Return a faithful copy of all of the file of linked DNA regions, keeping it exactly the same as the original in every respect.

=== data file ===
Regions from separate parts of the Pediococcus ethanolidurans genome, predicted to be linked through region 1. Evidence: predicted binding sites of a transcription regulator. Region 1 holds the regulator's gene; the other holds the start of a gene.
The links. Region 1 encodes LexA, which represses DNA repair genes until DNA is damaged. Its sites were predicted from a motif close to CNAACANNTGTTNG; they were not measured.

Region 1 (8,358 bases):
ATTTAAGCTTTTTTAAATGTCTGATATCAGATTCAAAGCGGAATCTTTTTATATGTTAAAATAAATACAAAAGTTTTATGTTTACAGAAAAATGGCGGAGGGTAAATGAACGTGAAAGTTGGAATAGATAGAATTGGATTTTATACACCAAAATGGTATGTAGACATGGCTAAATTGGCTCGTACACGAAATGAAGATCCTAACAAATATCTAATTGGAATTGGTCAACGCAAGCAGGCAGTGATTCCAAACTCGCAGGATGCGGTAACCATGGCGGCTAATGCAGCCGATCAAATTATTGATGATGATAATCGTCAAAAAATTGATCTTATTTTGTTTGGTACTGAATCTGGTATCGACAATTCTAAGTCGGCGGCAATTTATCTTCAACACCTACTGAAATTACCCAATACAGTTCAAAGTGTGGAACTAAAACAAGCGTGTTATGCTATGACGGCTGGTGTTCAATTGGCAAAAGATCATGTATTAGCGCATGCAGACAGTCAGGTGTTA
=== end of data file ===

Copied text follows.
Regions from separate parts of the Pediococcus ethanolidurans genome, predicted to be linked through region 1. Evidence: predicted binding sites of a transcription regulator. Region 1 holds the regulator's gene; the other holds the start of a gene.
The links. Region 1 encodes LexA, which represses DNA repair genes until DNA is damaged. Its sites were predicted from a motif close to CNAACANNTGTTNG; they were not measured.

Region 1 (8,358 bases):
ATTTAAGCTTTTTTAAATGTCTGATATCAGATTCAAAGCGGAATCTTTTTATATGTTAAAATAAATACAAAAGTTTTATGTTTACAGAAAAATGGCGGAGGGTAAATGAACGTGAAAGTTGGAATAGATAGAATTGGATTTTATACACCAAAATGGTATGTAGACATGGCTAAATTGGCTCGTACACGAAATGAAGATCCTAACAAATATCTAATTGGAATTGGTCAACGCAAGCAGGCAGTGATTCCAAACTCGCAGGATGCGGTAACCATGGCGGCTAATGCAGCCGATCAAATTATTGATGATGATAATCGTCAAAAAATTGATCTTATTTTGTTTGGTACTGAATCTGGTATCGACAATTCTAAGTCGGCGGCAATTTATCTTCAACACCTACTGAAATTACCCAATACAGTTCAAAGTGTGGAACTAAAACAAGCGTGTTATGCTATGACGGCTGGTGTTCAATTGGCAAAAGATCATGTATTAGCGCATGCAGACAGTCAGGTGTTA